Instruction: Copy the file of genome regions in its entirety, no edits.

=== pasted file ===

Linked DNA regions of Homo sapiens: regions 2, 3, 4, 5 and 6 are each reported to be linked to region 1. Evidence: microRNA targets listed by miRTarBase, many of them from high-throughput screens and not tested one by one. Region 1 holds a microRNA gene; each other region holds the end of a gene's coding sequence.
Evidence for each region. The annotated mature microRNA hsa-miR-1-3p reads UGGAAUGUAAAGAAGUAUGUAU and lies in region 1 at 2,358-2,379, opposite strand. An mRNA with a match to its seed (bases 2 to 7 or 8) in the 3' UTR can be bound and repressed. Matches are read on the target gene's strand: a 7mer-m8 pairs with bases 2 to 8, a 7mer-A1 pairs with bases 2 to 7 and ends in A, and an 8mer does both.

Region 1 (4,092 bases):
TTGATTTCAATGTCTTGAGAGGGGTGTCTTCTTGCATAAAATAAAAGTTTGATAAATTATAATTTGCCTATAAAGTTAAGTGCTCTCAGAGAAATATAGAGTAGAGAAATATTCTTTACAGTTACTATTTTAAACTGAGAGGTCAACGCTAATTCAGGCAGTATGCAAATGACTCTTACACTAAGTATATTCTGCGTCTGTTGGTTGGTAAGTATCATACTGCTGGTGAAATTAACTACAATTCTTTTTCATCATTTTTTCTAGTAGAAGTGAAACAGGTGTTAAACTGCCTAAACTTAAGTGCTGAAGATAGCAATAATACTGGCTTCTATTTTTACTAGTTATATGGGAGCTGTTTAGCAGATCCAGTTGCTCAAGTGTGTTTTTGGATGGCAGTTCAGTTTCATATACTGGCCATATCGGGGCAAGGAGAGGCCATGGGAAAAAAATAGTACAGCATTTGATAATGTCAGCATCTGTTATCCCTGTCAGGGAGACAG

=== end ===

Linked DNA regions of Homo sapiens: regions 2, 3, 4, 5 and 6 are each reported to be linked to region 1. Evidence: microRNA targets listed by miRTarBase, many of them from high-throughput screens and not tested one by one. Region 1 holds a microRNA gene; each other region holds the end of a gene's coding sequence.
Evidence for each region. The annotated mature microRNA hsa-miR-1-3p reads UGGAAUGUAAAGAAGUAUGUAU and lies in region 1 at 2,358-2,379, opposite strand. An mRNA with a match to its seed (bases 2 to 7 or 8) in the 3' UTR can be bound and repressed. Matches are read on the target gene's strand: a 7mer-m8 pairs with bases 2 to 8, a 7mer-A1 pairs with bases 2 to 7 and ends in A, and an 8mer does both.

Region 1 (4,092 bases):
TTGATTTCAATGTCTTGAGAGGGGTGTCTTCTTGCATAAAATAAAAGTTTGATAAATTATAATTTGCCTATAAAGTTAAGTGCTCTCAGAGAAATATAGAGTAGAGAAATATTCTTTACAGTTACTATTTTAAACTGAGAGGTCAACGCTAATTCAGGCAGTATGCAAATGACTCTTACACTAAGTATATTCTGCGTCTGTTGGTTGGTAAGTATCATACTGCTGGTGAAATTAACTACAATTCTTTTTCATCATTTTTTCTAGTAGAAGTGAAACAGGTGTTAAACTGCCTAAACTTAAGTGCTGAAGATAGCAATAATACTGGCTTCTATTTTTACTAGTTATATGGGAGCTGTTTAGCAGATCCAGTTGCTCAAGTGTGTTTTTGGATGGCAGTTCAGTTTCATATACTGGCCATATCGGGGCAAGGAGAGGCCATGGGAAAAAAATAGTACAGCATTTGATAATGTCAGCATCTGTTATCCCTGTCAGGGAGACAG